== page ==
Survey of Non-Group Health Insurance Enrollees
Section 5: How Do Non-Group Enrollees Feel About The ACA?
Overall, those with non-group insurance coverage are more likely to have a favorable view of the ACA than the public at large. Views among non-group enrollees are roughly evenly split between favorable (47 percent) and unfavorable (43 percent), while among adults nationwide in the same age range, more have an unfavorable view of the law (46 percent) than a favorable one (38 percent).1
However, the average above masks some differences within the non-group market. Majorities have a favorable view of the ACA among those with Exchange plans (58 percent) and those who were previously uninsured (53 percent). On the other side, majorities of those in non-compliant plans and those who switched from a non-compliant to a compliant one (the “plan switchers”) express an unfavorable view of the law (52 percent and 53 percent, respectively).
As has been the case nationally since the passage of the ACA, partisanship plays a major role in people’s views of the ACA among those in the non-group market as well, with a large majority of Republicans (78 percent) expressing an unfavorable view of the law, a large majority of Democrats (69 percent) expressing a favorable view, and independents almost evenly split (44 percent favorable, 48 percent unfavorable).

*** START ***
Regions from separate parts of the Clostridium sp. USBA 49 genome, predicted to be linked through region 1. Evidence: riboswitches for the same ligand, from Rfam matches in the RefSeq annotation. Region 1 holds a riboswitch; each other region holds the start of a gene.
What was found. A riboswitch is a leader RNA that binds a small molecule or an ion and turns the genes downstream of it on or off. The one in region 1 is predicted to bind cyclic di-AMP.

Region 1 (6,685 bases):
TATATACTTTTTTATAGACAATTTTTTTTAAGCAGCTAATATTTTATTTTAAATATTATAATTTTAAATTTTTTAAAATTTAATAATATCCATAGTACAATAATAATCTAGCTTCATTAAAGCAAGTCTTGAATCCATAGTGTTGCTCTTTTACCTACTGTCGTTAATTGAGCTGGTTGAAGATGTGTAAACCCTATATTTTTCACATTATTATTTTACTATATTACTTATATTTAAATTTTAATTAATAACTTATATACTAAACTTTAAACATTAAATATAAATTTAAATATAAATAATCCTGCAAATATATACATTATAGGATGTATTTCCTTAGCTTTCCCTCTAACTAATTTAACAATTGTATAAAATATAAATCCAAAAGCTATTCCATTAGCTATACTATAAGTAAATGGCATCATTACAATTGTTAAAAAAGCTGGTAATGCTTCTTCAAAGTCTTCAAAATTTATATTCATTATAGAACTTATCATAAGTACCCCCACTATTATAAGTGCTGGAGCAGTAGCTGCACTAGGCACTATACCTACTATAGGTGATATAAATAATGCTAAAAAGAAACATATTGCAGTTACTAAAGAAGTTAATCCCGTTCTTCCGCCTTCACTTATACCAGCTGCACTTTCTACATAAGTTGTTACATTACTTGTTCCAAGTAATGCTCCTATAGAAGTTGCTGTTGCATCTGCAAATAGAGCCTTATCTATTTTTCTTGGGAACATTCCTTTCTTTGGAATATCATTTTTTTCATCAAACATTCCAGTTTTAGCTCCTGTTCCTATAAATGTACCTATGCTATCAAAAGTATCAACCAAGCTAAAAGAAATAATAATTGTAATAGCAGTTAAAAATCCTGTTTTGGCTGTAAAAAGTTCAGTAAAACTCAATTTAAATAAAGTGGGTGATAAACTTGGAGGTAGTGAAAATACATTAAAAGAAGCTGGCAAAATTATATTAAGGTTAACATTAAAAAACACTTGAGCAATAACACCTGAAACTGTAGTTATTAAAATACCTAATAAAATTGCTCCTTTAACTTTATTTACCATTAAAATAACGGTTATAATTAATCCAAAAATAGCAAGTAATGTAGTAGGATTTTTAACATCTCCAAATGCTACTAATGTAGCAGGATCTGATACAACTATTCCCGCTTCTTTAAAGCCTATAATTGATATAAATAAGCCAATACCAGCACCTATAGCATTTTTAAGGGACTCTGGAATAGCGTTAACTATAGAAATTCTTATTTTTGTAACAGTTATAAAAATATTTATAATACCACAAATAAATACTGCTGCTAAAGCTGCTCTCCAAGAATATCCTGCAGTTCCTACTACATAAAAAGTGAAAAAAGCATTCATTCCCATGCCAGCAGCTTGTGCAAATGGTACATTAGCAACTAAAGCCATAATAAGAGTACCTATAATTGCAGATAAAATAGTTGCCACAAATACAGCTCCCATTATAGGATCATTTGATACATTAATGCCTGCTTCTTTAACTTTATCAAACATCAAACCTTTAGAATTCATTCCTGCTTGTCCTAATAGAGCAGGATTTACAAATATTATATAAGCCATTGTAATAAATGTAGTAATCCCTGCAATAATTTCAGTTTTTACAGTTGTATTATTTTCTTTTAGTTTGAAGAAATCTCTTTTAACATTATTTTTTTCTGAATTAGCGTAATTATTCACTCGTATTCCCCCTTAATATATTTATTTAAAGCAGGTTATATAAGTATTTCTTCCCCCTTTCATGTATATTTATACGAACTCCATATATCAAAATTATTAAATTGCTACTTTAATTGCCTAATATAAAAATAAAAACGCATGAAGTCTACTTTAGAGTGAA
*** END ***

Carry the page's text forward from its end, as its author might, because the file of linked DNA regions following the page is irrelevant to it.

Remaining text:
On balance, those with ACA-compliant plans are about twice as likely to say the law has made it easier rather than harder for them to shop and compare health plans (41 percent easier, 19 percent harder) and to find affordable coverage (44 percent easier, 20 percent harder). Similarly, about twice as many say the law has increased (38 percent) rather than decreased (19 percent) the health plan choices available to them. In each of these areas, those with Exchange coverage and those who were uninsured prior to purchasing their current plan are more likely to say the law has made things easier, while those with non-Exchange coverage are more likely to say the law hasn’t made a difference and plan switchers are more mixed as to the law’s impact.
When asked about the overall impact of the ACA on their own families, similar shares of non-group enrollees report that they’ve benefited (34 percent) and been negatively affected (29 percent) by the law. Among the 34 percent who report benefiting, the main ways in which they feel the law has helped them are lower costs and expanded access to care and insurance. The 29 percent who feel they’ve been negatively affected are most likely to cite increased costs, followed far behind by a range of concerns like opposition to the individual mandate, cuts to benefits or choices, and policy cancellations.
Again, these averages mask some important differences within the non-group market. Those most likely to feel their families have benefited from the law include those with Exchange plans who report receiving government subsidies (60 percent), Exchange enrollees overall (54 percent), and the previously uninsured (50 percent). Those most likely to say the law has had a negative impact on their families include those who report experiencing a coverage cancellation in the past 12 months (57 percent), those who purchased ACA-compliant plans outside the Exchanges (48 percent), and the “plan switchers” who previously had other non-group coverage and are now in a compliant plan (47 percent).